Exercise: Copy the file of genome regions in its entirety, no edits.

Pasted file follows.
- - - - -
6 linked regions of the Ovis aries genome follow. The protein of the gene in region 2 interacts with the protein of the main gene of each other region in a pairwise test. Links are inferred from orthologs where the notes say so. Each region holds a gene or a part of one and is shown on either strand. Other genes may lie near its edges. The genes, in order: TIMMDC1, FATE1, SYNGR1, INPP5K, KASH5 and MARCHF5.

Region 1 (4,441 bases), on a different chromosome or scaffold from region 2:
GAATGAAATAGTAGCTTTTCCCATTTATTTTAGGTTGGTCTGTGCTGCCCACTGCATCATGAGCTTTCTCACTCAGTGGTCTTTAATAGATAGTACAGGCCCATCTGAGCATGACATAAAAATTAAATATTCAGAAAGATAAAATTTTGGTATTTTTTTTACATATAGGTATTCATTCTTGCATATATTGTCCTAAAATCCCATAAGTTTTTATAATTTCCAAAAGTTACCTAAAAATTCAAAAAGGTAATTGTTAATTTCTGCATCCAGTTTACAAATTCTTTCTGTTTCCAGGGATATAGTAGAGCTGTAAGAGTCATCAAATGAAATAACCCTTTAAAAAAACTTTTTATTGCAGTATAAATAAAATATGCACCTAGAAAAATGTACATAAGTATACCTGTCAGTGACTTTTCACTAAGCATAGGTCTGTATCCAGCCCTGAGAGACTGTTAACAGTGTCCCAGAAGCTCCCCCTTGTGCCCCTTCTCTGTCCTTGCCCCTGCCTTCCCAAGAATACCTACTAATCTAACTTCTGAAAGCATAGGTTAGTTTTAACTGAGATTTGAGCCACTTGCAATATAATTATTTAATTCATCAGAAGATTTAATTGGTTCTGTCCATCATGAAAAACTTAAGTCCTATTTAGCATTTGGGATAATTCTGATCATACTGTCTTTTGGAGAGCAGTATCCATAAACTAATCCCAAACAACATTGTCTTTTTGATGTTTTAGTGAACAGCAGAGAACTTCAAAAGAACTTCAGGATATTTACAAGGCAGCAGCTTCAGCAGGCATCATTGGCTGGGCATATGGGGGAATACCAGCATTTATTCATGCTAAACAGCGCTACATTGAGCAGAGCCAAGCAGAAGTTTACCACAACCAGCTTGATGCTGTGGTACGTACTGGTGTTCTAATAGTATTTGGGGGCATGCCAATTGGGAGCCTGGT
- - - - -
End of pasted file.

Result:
6 linked regions of the Ovis aries genome follow. The protein of the gene in region 2 interacts with the protein of the main gene of each other region in a pairwise test. Links are inferred from orthologs where the notes say so. Each region holds a gene or a part of one and is shown on either strand. Other genes may lie near its edges. The genes, in order: TIMMDC1, FATE1, SYNGR1, INPP5K, KASH5 and MARCHF5.

Region 1 (4,441 bases), on a different chromosome or scaffold from region 2:
GAATGAAATAGTAGCTTTTCCCATTTATTTTAGGTTGGTCTGTGCTGCCCACTGCATCATGAGCTTTCTCACTCAGTGGTCTTTAATAGATAGTACAGGCCCATCTGAGCATGACATAAAAATTAAATATTCAGAAAGATAAAATTTTGGTATTTTTTTTACATATAGGTATTCATTCTTGCATATATTGTCCTAAAATCCCATAAGTTTTTATAATTTCCAAAAGTTACCTAAAAATTCAAAAAGGTAATTGTTAATTTCTGCATCCAGTTTACAAATTCTTTCTGTTTCCAGGGATATAGTAGAGCTGTAAGAGTCATCAAATGAAATAACCCTTTAAAAAAACTTTTTATTGCAGTATAAATAAAATATGCACCTAGAAAAATGTACATAAGTATACCTGTCAGTGACTTTTCACTAAGCATAGGTCTGTATCCAGCCCTGAGAGACTGTTAACAGTGTCCCAGAAGCTCCCCCTTGTGCCCCTTCTCTGTCCTTGCCCCTGCCTTCCCAAGAATACCTACTAATCTAACTTCTGAAAGCATAGGTTAGTTTTAACTGAGATTTGAGCCACTTGCAATATAATTATTTAATTCATCAGAAGATTTAATTGGTTCTGTCCATCATGAAAAACTTAAGTCCTATTTAGCATTTGGGATAATTCTGATCATACTGTCTTTTGGAGAGCAGTATCCATAAACTAATCCCAAACAACATTGTCTTTTTGATGTTTTAGTGAACAGCAGAGAACTTCAAAAGAACTTCAGGATATTTACAAGGCAGCAGCTTCAGCAGGCATCATTGGCTGGGCATATGGGGGAATACCAGCATTTATTCATGCTAAACAGCGCTACATTGAGCAGAGCCAAGCAGAAGTTTACCACAACCAGCTTGATGCTGTGGTACGTACTGGTGTTCTAATAGTATTTGGGGGCATGCCAATTGGGAGCCTGGT